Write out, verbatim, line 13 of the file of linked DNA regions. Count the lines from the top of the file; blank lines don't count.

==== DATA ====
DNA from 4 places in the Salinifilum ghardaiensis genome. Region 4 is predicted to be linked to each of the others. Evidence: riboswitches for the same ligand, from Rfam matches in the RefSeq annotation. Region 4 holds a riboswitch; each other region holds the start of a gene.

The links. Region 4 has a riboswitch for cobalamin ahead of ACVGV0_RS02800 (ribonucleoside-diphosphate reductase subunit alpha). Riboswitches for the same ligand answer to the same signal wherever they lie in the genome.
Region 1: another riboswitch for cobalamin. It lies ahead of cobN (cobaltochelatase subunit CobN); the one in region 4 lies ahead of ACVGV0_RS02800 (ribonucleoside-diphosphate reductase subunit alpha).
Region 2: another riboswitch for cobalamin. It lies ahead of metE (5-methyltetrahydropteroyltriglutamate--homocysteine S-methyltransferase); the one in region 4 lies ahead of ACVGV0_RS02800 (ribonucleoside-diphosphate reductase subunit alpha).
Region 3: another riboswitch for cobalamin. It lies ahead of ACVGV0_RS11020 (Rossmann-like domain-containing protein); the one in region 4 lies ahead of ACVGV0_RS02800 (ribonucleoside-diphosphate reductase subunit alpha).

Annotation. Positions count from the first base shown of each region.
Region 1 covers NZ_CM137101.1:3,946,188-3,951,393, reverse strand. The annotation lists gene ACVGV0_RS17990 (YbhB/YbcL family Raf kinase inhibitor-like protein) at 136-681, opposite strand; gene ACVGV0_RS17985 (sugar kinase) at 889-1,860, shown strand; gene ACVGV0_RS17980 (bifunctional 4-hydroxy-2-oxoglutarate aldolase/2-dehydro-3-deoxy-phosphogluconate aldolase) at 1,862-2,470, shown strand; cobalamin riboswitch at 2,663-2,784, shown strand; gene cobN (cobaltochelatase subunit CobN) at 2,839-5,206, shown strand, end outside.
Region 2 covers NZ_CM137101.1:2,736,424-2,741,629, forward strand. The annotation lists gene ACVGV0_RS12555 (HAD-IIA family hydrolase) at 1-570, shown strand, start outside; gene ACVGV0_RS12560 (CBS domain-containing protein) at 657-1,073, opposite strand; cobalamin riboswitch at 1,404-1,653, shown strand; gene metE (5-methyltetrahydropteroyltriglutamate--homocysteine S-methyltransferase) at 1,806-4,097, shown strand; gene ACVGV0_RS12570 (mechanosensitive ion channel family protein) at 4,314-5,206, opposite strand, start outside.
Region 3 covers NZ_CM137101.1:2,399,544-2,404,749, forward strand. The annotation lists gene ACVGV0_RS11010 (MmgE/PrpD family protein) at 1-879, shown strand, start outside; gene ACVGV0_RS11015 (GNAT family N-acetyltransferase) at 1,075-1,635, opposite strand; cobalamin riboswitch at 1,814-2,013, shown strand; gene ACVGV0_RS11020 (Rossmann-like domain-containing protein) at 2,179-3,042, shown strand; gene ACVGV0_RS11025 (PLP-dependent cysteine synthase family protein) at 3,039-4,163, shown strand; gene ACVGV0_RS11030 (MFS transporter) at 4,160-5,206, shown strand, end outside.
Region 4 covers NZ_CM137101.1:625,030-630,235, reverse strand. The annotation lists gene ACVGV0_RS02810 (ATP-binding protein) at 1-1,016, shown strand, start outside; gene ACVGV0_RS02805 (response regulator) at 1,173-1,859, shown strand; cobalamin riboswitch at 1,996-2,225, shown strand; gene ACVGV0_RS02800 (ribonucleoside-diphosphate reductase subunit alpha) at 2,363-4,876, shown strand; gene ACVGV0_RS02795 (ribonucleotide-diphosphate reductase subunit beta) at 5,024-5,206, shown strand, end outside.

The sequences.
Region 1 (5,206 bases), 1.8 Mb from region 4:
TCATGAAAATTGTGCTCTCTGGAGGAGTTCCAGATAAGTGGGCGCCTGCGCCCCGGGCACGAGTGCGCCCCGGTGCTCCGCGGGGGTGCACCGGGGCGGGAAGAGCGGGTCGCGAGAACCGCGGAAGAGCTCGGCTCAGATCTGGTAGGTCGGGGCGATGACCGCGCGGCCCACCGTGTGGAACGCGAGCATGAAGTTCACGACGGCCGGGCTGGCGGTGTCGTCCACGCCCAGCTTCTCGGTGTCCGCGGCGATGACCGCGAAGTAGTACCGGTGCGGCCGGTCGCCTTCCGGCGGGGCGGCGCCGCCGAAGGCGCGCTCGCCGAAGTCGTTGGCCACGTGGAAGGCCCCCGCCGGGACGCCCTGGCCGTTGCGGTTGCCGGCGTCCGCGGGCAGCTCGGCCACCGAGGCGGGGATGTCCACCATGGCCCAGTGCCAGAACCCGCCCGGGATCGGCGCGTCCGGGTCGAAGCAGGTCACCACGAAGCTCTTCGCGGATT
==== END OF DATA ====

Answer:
TCATGAAAATTGTGCTCTCTGGAGGAGTTCCAGATAAGTGGGCGCCTGCGCCCCGGGCACGAGTGCGCCCCGGTGCTCCGCGGGGGTGCACCGGGGCGGGAAGAGCGGGTCGCGAGAACCGCGGAAGAGCTCGGCTCAGATCTGGTAGGTCGGGGCGATGACCGCGCGGCCCACCGTGTGGAACGCGAGCATGAAGTTCACGACGGCCGGGCTGGCGGTGTCGTCCACGCCCAGCTTCTCGGTGTCCGCGGCGATGACCGCGAAGTAGTACCGGTGCGGCCGGTCGCCTTCCGGCGGGGCGGCGCCGCCGAAGGCGCGCTCGCCGAAGTCGTTGGCCACGTGGAAGGCCCCCGCCGGGACGCCCTGGCCGTTGCGGTTGCCGGCGTCCGCGGGCAGCTCGGCCACCGAGGCGGGGATGTCCACCATGGCCCAGTGCCAGAACCCGCCCGGGATCGGCGCGTCCGGGTCGAAGCAGGTCACCACGAAGCTCTTCGCGGATT